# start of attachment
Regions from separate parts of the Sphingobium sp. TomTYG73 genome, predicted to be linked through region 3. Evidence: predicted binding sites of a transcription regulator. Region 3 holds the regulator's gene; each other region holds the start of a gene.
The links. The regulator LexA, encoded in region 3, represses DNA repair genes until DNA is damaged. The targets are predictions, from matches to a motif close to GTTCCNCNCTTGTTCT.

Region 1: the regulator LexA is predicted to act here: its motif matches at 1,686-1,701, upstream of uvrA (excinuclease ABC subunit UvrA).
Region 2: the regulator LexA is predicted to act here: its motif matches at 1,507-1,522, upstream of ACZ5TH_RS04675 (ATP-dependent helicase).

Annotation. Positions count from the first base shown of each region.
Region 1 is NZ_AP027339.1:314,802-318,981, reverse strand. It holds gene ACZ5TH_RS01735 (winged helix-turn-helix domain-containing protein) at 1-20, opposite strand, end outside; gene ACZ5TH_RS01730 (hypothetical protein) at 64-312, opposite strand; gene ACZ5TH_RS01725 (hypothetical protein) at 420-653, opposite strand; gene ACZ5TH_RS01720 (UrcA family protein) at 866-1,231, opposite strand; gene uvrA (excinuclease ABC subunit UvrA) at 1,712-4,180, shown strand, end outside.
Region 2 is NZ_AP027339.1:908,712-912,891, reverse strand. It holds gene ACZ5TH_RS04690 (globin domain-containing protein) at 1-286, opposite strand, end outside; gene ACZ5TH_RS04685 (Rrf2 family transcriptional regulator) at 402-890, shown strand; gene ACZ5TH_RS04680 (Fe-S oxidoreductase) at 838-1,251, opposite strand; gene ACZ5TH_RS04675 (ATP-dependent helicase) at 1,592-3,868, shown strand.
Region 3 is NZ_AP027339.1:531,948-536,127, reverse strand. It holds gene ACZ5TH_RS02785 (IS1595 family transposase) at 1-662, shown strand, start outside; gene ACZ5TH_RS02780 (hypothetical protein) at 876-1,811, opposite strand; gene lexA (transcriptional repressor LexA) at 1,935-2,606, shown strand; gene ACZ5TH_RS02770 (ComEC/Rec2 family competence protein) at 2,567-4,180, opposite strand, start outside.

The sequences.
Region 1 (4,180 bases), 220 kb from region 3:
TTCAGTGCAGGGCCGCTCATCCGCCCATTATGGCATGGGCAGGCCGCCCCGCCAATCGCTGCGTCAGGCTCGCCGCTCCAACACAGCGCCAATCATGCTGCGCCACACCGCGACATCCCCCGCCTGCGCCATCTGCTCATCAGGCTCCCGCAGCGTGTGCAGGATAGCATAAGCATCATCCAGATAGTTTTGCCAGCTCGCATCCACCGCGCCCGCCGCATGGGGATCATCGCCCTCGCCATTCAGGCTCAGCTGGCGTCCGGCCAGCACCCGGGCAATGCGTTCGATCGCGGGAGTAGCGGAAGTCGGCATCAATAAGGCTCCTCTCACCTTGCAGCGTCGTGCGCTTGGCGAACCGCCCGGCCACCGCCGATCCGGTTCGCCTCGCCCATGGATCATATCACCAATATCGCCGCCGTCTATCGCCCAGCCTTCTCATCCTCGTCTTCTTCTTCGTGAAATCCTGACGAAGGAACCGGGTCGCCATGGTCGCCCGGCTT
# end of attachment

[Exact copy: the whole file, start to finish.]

Regions from separate parts of the Sphingobium sp. TomTYG73 genome, predicted to be linked through region 3. Evidence: predicted binding sites of a transcription regulator. Region 3 holds the regulator's gene; each other region holds the start of a gene.
The links. The regulator LexA, encoded in region 3, represses DNA repair genes until DNA is damaged. The targets are predictions, from matches to a motif close to GTTCCNCNCTTGTTCT.

Region 1: the regulator LexA is predicted to act here: its motif matches at 1,686-1,701, upstream of uvrA (excinuclease ABC subunit UvrA).
Region 2: the regulator LexA is predicted to act here: its motif matches at 1,507-1,522, upstream of ACZ5TH_RS04675 (ATP-dependent helicase).

Annotation. Positions count from the first base shown of each region.
Region 1 is NZ_AP027339.1:314,802-318,981, reverse strand. It holds gene ACZ5TH_RS01735 (winged helix-turn-helix domain-containing protein) at 1-20, opposite strand, end outside; gene ACZ5TH_RS01730 (hypothetical protein) at 64-312, opposite strand; gene ACZ5TH_RS01725 (hypothetical protein) at 420-653, opposite strand; gene ACZ5TH_RS01720 (UrcA family protein) at 866-1,231, opposite strand; gene uvrA (excinuclease ABC subunit UvrA) at 1,712-4,180, shown strand, end outside.
Region 2 is NZ_AP027339.1:908,712-912,891, reverse strand. It holds gene ACZ5TH_RS04690 (globin domain-containing protein) at 1-286, opposite strand, end outside; gene ACZ5TH_RS04685 (Rrf2 family transcriptional regulator) at 402-890, shown strand; gene ACZ5TH_RS04680 (Fe-S oxidoreductase) at 838-1,251, opposite strand; gene ACZ5TH_RS04675 (ATP-dependent helicase) at 1,592-3,868, shown strand.
Region 3 is NZ_AP027339.1:531,948-536,127, reverse strand. It holds gene ACZ5TH_RS02785 (IS1595 family transposase) at 1-662, shown strand, start outside; gene ACZ5TH_RS02780 (hypothetical protein) at 876-1,811, opposite strand; gene lexA (transcriptional repressor LexA) at 1,935-2,606, shown strand; gene ACZ5TH_RS02770 (ComEC/Rec2 family competence protein) at 2,567-4,180, opposite strand, start outside.

The sequences.
Region 1 (4,180 bases), 220 kb from region 3:
TTCAGTGCAGGGCCGCTCATCCGCCCATTATGGCATGGGCAGGCCGCCCCGCCAATCGCTGCGTCAGGCTCGCCGCTCCAACACAGCGCCAATCATGCTGCGCCACACCGCGACATCCCCCGCCTGCGCCATCTGCTCATCAGGCTCCCGCAGCGTGTGCAGGATAGCATAAGCATCATCCAGATAGTTTTGCCAGCTCGCATCCACCGCGCCCGCCGCATGGGGATCATCGCCCTCGCCATTCAGGCTCAGCTGGCGTCCGGCCAGCACCCGGGCAATGCGTTCGATCGCGGGAGTAGCGGAAGTCGGCATCAATAAGGCTCCTCTCACCTTGCAGCGTCGTGCGCTTGGCGAACCGCCCGGCCACCGCCGATCCGGTTCGCCTCGCCCATGGATCATATCACCAATATCGCCGCCGTCTATCGCCCAGCCTTCTCATCCTCGTCTTCTTCTTCGTGAAATCCTGACGAAGGAACCGGGTCGCCATGGTCGCCCGGCTT